We choose the cities by considering the amount of interest and local support that has been offered for the dinner. We partner with between twenty and forty businesses and artisans in each city to put it all together. We find a good caterer (or talented friend!) and encourage them to do whatever they’d like with the menu, sourcing ingredients from our event partners and local markets to create the meal. Each chef and caterer seems to get excited about the flexibility, and the menus have a unique, local touch that feels specific to that region.

    {The set up for the Brooklyn dinner in February, Nathan’s favorite}

    Kinfolk just turned one. In the year since the first issue came out, what have been the biggest challenges, and what’s been the most rewarding thing about it?

    Honestly, it’s a constant challenge for us to maintain a good balance of work and leisure. We’re working on a very young publication, and everyone on our team loves it and feels personally invested in the project (a labor of love!) which can translate into a lot of hours and a lot of work-related conversions, even when we’re not in our office. Ironic that we spend too much time working on our computers in order to publish a magazine that encourages others to spend less time on theirs, but at least we’re aware, and working to do better! The most rewarding aspect so far has been seeing how such a geographically diverse group of artists can work together so seamlessly.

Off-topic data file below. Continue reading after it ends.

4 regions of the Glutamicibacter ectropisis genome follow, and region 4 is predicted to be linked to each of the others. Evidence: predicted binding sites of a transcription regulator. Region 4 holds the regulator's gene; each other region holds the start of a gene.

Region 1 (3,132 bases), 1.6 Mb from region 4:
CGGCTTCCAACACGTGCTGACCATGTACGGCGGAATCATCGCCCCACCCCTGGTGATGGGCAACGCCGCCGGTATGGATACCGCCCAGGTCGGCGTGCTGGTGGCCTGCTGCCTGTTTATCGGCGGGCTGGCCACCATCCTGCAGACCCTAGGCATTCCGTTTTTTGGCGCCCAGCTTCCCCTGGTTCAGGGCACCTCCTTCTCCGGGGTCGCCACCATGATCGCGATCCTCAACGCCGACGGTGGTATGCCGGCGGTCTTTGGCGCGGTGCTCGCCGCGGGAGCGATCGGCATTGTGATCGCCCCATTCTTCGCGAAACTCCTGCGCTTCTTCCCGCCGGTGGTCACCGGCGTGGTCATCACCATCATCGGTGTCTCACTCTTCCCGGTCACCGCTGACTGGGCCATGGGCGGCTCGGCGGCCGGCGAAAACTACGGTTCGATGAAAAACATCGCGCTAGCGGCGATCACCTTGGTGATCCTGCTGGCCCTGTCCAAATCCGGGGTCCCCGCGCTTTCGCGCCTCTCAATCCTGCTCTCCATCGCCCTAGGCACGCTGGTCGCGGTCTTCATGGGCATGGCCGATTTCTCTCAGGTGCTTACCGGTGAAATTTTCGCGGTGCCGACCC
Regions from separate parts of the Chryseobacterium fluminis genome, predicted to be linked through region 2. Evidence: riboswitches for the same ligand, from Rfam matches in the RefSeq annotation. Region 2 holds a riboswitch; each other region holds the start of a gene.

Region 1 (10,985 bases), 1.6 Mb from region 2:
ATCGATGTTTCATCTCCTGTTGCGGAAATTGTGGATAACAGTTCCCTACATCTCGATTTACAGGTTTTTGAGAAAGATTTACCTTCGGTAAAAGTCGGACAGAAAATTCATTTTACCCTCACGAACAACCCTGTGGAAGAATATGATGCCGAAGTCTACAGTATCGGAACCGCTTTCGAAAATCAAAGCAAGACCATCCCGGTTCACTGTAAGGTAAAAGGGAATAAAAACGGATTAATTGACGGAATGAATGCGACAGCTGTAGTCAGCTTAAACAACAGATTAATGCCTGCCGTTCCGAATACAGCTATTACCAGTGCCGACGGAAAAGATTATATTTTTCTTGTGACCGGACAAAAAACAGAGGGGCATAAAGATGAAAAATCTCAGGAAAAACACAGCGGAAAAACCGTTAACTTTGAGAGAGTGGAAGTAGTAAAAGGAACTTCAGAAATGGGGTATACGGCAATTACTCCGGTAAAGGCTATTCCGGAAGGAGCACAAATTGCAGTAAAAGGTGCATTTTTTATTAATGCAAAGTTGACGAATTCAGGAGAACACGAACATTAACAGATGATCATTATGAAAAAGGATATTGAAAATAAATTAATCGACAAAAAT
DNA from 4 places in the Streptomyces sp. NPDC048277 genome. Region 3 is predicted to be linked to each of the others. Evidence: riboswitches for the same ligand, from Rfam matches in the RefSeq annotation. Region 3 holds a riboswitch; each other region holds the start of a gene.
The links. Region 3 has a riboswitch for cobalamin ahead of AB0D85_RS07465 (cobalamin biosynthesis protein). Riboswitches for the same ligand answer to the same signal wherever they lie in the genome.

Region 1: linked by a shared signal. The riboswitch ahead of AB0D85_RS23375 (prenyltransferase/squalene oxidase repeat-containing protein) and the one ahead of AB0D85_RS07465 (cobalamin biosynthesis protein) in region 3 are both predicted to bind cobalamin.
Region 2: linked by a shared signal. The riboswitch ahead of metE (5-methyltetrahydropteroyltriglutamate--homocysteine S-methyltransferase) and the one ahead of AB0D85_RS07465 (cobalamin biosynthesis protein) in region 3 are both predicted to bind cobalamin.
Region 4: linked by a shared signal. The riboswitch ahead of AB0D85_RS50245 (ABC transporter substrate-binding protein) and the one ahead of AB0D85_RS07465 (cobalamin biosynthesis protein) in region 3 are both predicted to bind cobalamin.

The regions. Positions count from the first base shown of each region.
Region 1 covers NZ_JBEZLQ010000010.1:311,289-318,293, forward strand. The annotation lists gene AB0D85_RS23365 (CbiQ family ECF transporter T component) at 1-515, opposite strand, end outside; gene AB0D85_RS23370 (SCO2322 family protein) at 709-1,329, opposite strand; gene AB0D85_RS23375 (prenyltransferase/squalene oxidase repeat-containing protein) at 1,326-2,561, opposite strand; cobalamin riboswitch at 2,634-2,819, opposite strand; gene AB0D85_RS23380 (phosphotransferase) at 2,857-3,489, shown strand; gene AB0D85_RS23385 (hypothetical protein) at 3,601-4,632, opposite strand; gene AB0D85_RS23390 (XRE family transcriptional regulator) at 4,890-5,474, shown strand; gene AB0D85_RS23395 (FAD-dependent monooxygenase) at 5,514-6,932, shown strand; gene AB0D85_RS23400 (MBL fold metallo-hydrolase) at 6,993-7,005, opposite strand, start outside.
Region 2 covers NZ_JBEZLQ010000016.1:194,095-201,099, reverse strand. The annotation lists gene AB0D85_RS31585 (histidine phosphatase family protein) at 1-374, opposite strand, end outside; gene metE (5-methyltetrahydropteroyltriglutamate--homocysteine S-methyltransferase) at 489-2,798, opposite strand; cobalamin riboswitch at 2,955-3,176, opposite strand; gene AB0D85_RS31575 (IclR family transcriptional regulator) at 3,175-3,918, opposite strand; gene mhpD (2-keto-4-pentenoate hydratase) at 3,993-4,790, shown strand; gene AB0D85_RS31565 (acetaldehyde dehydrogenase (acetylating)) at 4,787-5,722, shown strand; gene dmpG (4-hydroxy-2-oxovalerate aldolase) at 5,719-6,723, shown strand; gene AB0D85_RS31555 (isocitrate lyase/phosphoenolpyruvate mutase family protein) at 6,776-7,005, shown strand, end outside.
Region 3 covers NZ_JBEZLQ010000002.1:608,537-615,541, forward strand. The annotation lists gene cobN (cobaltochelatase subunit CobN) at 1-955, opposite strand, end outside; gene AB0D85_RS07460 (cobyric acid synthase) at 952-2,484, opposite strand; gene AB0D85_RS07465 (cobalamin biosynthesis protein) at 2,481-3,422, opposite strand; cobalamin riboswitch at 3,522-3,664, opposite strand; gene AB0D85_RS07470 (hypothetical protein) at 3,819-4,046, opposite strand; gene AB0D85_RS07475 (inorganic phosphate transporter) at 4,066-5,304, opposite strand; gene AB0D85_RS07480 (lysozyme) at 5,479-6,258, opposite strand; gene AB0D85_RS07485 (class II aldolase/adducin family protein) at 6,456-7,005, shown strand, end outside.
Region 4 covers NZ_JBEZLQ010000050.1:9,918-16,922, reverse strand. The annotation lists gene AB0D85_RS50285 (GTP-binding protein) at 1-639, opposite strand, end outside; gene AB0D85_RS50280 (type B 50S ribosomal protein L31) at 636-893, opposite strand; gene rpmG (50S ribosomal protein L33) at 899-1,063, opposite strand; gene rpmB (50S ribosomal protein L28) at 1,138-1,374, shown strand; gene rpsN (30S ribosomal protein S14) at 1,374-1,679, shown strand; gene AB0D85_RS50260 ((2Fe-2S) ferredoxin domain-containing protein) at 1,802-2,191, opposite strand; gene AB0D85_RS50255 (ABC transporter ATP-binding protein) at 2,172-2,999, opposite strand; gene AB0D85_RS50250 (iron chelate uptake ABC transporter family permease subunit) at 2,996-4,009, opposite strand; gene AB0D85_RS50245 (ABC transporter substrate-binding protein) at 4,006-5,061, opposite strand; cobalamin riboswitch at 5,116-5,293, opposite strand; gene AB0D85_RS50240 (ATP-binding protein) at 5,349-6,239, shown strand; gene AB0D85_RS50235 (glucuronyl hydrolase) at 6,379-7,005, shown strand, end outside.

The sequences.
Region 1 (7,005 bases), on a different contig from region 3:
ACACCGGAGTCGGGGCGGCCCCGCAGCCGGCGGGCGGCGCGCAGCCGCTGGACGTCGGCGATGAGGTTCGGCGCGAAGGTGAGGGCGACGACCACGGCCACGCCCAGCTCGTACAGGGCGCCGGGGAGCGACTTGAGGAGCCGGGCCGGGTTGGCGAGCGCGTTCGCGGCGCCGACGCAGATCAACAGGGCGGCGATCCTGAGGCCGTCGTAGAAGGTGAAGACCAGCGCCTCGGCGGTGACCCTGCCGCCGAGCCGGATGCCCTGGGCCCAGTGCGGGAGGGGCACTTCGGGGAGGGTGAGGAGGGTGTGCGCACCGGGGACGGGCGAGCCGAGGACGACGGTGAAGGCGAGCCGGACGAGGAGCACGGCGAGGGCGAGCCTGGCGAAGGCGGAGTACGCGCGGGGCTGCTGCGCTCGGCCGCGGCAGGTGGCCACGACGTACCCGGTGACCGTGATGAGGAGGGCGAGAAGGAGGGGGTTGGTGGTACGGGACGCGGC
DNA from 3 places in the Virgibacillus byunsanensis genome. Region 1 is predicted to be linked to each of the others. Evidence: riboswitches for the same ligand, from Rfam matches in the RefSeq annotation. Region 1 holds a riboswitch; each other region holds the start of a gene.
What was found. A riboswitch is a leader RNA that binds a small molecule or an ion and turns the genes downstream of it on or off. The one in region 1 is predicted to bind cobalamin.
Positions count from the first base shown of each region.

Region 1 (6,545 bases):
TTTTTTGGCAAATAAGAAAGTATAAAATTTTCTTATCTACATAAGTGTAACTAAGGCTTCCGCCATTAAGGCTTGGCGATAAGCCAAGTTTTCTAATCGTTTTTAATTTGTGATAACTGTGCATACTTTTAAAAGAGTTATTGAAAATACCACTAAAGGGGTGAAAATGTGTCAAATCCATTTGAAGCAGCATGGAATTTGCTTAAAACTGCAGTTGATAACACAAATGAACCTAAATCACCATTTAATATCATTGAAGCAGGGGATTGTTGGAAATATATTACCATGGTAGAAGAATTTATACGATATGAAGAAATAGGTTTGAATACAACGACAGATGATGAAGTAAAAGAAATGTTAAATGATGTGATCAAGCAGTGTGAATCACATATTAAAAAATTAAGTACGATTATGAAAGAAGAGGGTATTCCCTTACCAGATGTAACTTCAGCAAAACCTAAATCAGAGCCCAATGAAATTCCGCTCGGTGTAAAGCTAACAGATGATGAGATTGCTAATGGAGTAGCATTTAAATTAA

What are some of your favorite haunts in Portland?

    Tasty and Sons, Woodsman Tavern, and Cup and Saucer. Some great streets to explore for shops are Alberta, Mississippi, 23rd, and Hawthorne.

    Many thanks to Nathan! You can now find Kinfolk in our web shop and at the following store locations: Chelsea, Brooklyn Women’s, Nolita Women’s, West Village, East Hampton, Venice, Hayes Valley and Fillmore.

    - Photos by Leo Patrone (1, 2, 4, 5) and Kelly Searle (3)

    This entry was posted on Tuesday, July 31st, 2012 at 1:11 am and is filed under Home, New Arrivals, Photos. You can follow any responses to this entry through the RSS 2.0 feed.

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4 Responses to “Q&A: Kinfolk Magazine’s Nathan Williams”

  1. arlina says:

    What I love most about the heart behind Kinfolk is that they are venturing to re install value to a concept that time, trends, and everyday obligations have unintentionally led us astray from; which is the purity of spending time together in the simplest of ways. All of sudden we’re reminded of the satisfaction offered freely in front of us just by truly being with one another doing things like enjoying a homemade meal. Not only does sitting down with an issue of Kinfolk give you that warm fuzzy feeling inside but it’s also beautifully crafted for the ascetically obsessed. Every element is enchanting.

  2. Clare says:

    What a lovely interview. It’s fascinating to learn about the vision behind the magazine. Looking forward to Kinfolk making their way (please, one day?!) to Victoria, BC.

  3. Camy says:

    This is a beautiful interview with very inspired answers. Which just further proves my belief that being with a bunch of people who love food can’t go wrong.

    Also, that when work becomes love, it isn’t just work anymore. Amazing energy and I hope Kinfolk keeps going!

  4. arefeh says:

    i like it